The Case of the Missing Eggs



Delicious and nutritious recipes are always part of the Healthy Aging® content you will find on the website and in the Healthy Aging® Magazine.

Recently, a dear reader alerted us to a missing ingredient in one of the recipes. Now, we could say we will “blame it on the Bossanova,” but we clearly goofed! We forgot the eggs in the Blueberry-Pecan Bread in a recent article.

To note: My very first job out of college was with Silvia Schur’s Creative Food Service. Silvia Schur was a food columnist, cookbook author, and innovator, credited with creating Cran-Apple Juice and Clamato. I told her I wanted to write about food, and write I did, thanks to her, churning out articles and recipes, styling food photos and more.

Back in the day, before computers and the internet (!), the recipes we created were for food editors nationwide. Before a recipe would leave our doors, two people had to read out loud, line by line, the list of ingredients in the recipe. The recipes were then printed and mailed out or “messengered” to a food editor’s Manhattan office. (Messengered was by a person on a bicycle, by the way … not instant Messenger!)

Today, with our fast-moving world and code used in website recipes, we no longer read recipes to one another line by line. Today, we carefully proof on our computers and publish the recipes with codes to indent or set up a line.

Well, in spite of our careful proofing, did make a mistake! We forgot the eggs!

Silvia would have been quite unhappy!

So, to make amends, we are reprinting the recipe. Try it – it is really fabulous!! (With two eggs!)

Mystery solved!

The recipe comes from a new cookbook that celebrates the blueberry. Author Cynthia Graubart, a James Beard Award winner, has studied the blueberry with the results in her new cookbook, Blueberry Love.

“These little jewels are prized for their sweet and tangy taste and nutrition,” Graubart said.

“Blueberries contain antioxidants (such as anthocyanin, which gives the berries their beautiful hue) and phytonutrients, which have powerful health benefits. These include the ability to reduce signs of aging, help control blood pressure and diabetes, and possibly improve heart health and lower the risk of cancer,” Graubart said.

Graubart offers many tips and 46 sweet and savory recipes in her book. She tells you what to look for when choosing blueberries, how to store (unwashed!), and how to freeze and dry. She dispels the myth of tossing blueberries in flour so they don’t sink in the batter. “Toss if that’s the way you were raised, but don’t feel guilty if you don’t.”

We love Graubart’s Blueberry Pecan Bread, “marvelous sliced, toasted, and slathered with butter.” Double the recipe to keep one and give one! Sautéed Pork Tenderloin is quick, easy, and has a delicious tangy flavor with its blueberry balsamic mustard glaze. Try her Sour Cream Blueberry Bundt Cake, from the book and which appears in Healthy Aging Magazine, for a grand finale, a buttery, dense crown jewel with a confectioners’ sugar glaze. Perfect and impressive for a crowd.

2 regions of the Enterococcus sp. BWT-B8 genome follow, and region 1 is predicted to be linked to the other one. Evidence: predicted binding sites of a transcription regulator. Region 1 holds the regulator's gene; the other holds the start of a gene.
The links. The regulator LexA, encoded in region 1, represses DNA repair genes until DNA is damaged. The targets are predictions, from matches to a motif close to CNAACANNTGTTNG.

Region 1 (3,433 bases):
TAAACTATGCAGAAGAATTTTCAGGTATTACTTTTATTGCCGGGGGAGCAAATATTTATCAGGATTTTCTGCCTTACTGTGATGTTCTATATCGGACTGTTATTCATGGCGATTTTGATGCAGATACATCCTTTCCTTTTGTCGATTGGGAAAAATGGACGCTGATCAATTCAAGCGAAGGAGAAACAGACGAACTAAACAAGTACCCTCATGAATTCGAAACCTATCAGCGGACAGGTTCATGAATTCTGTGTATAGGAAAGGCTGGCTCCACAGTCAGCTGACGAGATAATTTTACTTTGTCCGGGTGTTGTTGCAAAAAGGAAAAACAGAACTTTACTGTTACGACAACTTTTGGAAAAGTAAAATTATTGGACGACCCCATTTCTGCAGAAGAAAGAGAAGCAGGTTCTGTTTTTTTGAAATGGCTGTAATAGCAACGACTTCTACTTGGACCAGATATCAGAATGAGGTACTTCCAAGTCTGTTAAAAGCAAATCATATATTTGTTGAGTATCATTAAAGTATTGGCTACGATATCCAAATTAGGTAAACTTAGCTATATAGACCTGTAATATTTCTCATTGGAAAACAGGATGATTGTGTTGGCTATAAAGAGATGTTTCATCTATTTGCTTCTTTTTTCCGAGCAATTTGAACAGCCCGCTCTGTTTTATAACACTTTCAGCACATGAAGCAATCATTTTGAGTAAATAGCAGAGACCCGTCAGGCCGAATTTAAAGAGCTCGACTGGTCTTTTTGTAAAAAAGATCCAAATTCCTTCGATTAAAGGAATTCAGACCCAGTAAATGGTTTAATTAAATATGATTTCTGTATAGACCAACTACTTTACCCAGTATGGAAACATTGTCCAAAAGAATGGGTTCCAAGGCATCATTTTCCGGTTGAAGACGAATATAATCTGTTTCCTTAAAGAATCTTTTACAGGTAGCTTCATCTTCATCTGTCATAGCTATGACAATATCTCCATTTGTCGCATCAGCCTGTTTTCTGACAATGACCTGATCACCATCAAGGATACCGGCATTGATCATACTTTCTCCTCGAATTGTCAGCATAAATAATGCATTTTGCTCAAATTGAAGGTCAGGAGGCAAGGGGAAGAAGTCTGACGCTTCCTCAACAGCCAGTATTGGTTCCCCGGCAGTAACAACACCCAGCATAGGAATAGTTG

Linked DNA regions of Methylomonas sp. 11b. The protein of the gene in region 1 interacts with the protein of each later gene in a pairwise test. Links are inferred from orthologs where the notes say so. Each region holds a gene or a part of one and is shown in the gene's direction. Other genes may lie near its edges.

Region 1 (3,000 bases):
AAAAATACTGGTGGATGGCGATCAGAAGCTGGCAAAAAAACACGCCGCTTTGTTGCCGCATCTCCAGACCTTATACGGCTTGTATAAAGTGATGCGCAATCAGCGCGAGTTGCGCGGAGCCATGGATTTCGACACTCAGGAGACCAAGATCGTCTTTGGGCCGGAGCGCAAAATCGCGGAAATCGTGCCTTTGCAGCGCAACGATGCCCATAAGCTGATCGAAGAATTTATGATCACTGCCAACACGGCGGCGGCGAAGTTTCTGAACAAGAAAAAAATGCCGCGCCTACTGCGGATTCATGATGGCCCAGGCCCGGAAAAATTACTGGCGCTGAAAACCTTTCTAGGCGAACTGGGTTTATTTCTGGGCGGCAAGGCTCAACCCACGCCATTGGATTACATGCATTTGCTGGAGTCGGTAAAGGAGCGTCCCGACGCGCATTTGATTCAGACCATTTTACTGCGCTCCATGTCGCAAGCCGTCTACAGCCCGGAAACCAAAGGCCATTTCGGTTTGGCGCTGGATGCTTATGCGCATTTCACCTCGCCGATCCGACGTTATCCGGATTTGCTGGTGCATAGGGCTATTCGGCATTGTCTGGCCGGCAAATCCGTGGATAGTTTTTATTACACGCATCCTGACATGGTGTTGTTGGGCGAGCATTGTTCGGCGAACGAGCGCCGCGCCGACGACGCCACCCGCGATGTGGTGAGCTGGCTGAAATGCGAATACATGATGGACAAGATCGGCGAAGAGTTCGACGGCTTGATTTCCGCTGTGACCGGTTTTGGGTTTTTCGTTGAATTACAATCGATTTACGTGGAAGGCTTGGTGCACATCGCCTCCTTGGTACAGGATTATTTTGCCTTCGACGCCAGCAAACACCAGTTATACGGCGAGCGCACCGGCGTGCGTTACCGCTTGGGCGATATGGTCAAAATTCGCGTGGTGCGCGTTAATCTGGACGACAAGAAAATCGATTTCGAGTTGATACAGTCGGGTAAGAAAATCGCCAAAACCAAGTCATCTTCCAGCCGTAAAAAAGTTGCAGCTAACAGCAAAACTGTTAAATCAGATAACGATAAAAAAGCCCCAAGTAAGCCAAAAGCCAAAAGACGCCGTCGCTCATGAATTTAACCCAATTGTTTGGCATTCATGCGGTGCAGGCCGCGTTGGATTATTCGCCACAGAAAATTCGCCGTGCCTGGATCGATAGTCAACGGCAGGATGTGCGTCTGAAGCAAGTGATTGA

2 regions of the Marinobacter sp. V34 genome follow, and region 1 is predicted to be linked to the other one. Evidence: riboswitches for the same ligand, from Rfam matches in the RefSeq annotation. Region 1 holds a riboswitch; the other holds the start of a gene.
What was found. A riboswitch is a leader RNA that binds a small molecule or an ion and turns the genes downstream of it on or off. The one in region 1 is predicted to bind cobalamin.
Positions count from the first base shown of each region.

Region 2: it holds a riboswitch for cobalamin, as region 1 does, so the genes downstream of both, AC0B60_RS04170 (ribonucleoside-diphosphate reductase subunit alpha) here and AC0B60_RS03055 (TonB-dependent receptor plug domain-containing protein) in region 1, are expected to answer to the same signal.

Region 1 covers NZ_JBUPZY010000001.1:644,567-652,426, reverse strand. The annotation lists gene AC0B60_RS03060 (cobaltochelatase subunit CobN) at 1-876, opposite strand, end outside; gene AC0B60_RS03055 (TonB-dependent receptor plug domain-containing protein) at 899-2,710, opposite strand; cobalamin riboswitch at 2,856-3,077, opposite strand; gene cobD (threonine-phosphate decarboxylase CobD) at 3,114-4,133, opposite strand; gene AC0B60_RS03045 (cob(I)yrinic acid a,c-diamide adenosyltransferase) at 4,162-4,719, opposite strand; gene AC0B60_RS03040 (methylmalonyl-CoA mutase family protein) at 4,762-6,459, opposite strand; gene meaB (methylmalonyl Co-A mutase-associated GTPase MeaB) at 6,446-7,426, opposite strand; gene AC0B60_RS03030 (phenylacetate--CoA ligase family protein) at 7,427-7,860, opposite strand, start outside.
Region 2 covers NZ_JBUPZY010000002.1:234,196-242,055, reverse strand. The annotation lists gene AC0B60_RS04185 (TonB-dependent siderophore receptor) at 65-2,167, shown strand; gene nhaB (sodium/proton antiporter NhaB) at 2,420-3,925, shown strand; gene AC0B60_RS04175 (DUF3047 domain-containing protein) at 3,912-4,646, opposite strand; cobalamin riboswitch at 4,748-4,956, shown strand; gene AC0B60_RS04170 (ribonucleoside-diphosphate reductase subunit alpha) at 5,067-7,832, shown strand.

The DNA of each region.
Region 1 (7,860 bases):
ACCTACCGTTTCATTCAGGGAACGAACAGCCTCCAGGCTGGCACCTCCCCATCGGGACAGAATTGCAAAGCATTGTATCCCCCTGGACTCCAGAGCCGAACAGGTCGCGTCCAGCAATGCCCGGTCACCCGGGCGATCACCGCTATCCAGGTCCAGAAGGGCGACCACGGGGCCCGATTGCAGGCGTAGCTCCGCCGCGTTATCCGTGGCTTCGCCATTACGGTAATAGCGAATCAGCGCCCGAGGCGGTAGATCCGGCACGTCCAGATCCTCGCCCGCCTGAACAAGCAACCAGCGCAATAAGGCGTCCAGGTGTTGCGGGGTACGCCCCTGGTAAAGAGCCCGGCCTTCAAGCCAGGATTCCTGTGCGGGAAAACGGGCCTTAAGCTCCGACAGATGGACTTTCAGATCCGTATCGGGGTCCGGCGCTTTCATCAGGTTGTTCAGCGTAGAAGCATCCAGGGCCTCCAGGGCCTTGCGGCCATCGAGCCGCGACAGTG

Blueberry-Pecan Bread

Makes one 9 x 5 inch loaf

2 1/2 cups all-purpose flour
3/4 cup sugar
1 tablespoon baking powder
1/2 teaspoon salt
1/3 cup butter, cut into 1/2-inch cubes
3/4 cup chopped pecans
2 eggs
1 cup milk
1 teaspoon vanilla extract
2 cups fresh or frozen blueberries

Preheat the oven to 350°F (180°C). Spray or grease and flour a 9-by 5-inch loaf pan.

Whisk together the flour, sugar, baking powder, and salt in a large bowl until thoroughly combined, at least 30 seconds.

Scatter the butter cubes over the flour mixture and the rub butter into the flour using your fingers, or cut the butter into the flour with a pastry blender, two knives, or two forks, until the mixture becomes fine crumbs. Toss 1/2 cup of the nuts into the flour mixture. Make a well in the center of the flour.

Whisk the eggs lightly in a medium bowl and whisk in the milk and vanilla. Pour the egg mixture into the well in the flour mixture and stir gently but thoroughly, scraping the bottom of the bowl, until the mixture is just combined.

Avoid overmixing. Gently fold the blueberries into the batter.

Scoop the batter into the prepared pan and top with the remaining 1/4 cup nuts. Bake for about 1 hour 10 minutes, or until a toothpick inserted in the center comes out clean (avoiding a blueberry).
Let the bread cool in the pan for 10 minutes. Run a knife around the edges of the pan to loosen the bread and transfer to a wire rack to cool.

Excerpted from Blueberry Love (c) by Cynthia Graubart, photography (c) by Keller + Keller Photography, used with permission from Storey Publishing.
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